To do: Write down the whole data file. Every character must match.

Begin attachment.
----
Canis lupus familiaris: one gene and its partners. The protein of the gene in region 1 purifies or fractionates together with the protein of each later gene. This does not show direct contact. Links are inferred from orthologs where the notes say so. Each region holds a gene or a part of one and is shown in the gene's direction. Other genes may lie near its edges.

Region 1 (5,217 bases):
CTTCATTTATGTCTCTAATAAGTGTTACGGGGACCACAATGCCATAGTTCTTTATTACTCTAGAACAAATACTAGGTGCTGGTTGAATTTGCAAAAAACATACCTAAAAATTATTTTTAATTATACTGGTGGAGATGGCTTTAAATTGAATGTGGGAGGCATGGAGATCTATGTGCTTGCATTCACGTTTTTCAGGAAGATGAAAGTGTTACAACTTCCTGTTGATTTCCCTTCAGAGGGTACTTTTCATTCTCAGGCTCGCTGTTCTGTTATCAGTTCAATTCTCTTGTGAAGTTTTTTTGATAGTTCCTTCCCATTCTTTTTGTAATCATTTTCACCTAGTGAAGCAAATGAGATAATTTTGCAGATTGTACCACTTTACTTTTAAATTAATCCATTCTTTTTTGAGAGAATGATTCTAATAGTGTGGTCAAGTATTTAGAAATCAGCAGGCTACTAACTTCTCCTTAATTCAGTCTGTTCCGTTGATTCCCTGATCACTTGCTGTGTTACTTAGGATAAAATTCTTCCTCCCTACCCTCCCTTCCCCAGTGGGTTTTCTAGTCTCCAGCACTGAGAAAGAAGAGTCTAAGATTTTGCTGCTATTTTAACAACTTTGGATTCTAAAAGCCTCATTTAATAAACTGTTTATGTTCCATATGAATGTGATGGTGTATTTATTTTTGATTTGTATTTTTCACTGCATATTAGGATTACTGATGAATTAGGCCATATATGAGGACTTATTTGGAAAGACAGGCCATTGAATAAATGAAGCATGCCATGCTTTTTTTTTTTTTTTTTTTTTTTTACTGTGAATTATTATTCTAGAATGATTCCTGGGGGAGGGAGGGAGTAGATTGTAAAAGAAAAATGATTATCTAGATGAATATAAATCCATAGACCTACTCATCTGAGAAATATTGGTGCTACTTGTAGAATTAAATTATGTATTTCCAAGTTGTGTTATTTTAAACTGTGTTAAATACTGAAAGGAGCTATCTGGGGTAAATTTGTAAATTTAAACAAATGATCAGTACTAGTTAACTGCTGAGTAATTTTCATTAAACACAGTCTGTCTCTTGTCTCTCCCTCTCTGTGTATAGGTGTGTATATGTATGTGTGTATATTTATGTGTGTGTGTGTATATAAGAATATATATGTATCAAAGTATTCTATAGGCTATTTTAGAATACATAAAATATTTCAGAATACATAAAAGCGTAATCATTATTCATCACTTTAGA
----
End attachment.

Canis lupus familiaris: one gene and its partners. The protein of the gene in region 1 purifies or fractionates together with the protein of each later gene. This does not show direct contact. Links are inferred from orthologs where the notes say so. Each region holds a gene or a part of one and is shown in the gene's direction. Other genes may lie near its edges.

Region 1 (5,217 bases):
CTTCATTTATGTCTCTAATAAGTGTTACGGGGACCACAATGCCATAGTTCTTTATTACTCTAGAACAAATACTAGGTGCTGGTTGAATTTGCAAAAAACATACCTAAAAATTATTTTTAATTATACTGGTGGAGATGGCTTTAAATTGAATGTGGGAGGCATGGAGATCTATGTGCTTGCATTCACGTTTTTCAGGAAGATGAAAGTGTTACAACTTCCTGTTGATTTCCCTTCAGAGGGTACTTTTCATTCTCAGGCTCGCTGTTCTGTTATCAGTTCAATTCTCTTGTGAAGTTTTTTTGATAGTTCCTTCCCATTCTTTTTGTAATCATTTTCACCTAGTGAAGCAAATGAGATAATTTTGCAGATTGTACCACTTTACTTTTAAATTAATCCATTCTTTTTTGAGAGAATGATTCTAATAGTGTGGTCAAGTATTTAGAAATCAGCAGGCTACTAACTTCTCCTTAATTCAGTCTGTTCCGTTGATTCCCTGATCACTTGCTGTGTTACTTAGGATAAAATTCTTCCTCCCTACCCTCCCTTCCCCAGTGGGTTTTCTAGTCTCCAGCACTGAGAAAGAAGAGTCTAAGATTTTGCTGCTATTTTAACAACTTTGGATTCTAAAAGCCTCATTTAATAAACTGTTTATGTTCCATATGAATGTGATGGTGTATTTATTTTTGATTTGTATTTTTCACTGCATATTAGGATTACTGATGAATTAGGCCATATATGAGGACTTATTTGGAAAGACAGGCCATTGAATAAATGAAGCATGCCATGCTTTTTTTTTTTTTTTTTTTTTTTTACTGTGAATTATTATTCTAGAATGATTCCTGGGGGAGGGAGGGAGTAGATTGTAAAAGAAAAATGATTATCTAGATGAATATAAATCCATAGACCTACTCATCTGAGAAATATTGGTGCTACTTGTAGAATTAAATTATGTATTTCCAAGTTGTGTTATTTTAAACTGTGTTAAATACTGAAAGGAGCTATCTGGGGTAAATTTGTAAATTTAAACAAATGATCAGTACTAGTTAACTGCTGAGTAATTTTCATTAAACACAGTCTGTCTCTTGTCTCTCCCTCTCTGTGTATAGGTGTGTATATGTATGTGTGTATATTTATGTGTGTGTGTGTATATAAGAATATATATGTATCAAAGTATTCTATAGGCTATTTTAGAATACATAAAATATTTCAGAATACATAAAAGCGTAATCATTATTCATCACTTTAGA